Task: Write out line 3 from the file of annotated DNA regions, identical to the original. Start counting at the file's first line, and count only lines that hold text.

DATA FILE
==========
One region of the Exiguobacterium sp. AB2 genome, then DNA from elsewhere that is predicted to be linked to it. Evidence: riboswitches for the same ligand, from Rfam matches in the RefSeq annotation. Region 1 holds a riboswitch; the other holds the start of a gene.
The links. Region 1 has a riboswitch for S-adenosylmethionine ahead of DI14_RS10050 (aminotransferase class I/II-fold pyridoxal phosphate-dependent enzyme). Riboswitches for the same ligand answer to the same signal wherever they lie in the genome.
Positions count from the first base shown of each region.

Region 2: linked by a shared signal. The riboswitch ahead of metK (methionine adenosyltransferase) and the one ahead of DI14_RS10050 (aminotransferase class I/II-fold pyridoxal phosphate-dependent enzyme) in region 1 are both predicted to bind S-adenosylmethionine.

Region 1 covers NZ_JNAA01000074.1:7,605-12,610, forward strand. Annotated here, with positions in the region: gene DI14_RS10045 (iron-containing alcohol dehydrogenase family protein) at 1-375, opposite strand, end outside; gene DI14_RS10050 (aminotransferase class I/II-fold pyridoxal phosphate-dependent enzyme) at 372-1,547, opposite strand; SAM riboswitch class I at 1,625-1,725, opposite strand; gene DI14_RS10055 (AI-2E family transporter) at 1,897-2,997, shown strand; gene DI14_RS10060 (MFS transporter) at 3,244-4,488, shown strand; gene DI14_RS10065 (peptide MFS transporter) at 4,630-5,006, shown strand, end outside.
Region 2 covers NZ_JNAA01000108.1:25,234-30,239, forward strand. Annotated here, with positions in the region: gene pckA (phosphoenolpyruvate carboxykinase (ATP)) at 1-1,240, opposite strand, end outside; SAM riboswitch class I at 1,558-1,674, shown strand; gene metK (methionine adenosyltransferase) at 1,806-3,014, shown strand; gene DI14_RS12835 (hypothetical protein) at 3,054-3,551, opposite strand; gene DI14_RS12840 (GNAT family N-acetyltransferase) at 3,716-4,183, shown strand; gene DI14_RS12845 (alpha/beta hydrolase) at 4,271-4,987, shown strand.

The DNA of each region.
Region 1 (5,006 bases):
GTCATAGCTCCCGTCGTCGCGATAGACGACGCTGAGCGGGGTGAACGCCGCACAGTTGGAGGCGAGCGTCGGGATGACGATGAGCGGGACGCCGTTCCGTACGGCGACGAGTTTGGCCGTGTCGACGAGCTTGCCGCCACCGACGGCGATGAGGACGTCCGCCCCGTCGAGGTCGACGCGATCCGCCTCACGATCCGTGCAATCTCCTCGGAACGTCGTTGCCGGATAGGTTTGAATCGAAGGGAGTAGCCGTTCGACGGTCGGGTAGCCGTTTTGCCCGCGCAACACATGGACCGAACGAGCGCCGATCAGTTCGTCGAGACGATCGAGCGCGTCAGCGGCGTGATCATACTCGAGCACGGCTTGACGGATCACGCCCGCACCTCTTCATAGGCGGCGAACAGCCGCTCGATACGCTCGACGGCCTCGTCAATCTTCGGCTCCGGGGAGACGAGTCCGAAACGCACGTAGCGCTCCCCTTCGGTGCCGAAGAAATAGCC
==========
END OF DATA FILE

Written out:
Positions count from the first base shown of each region.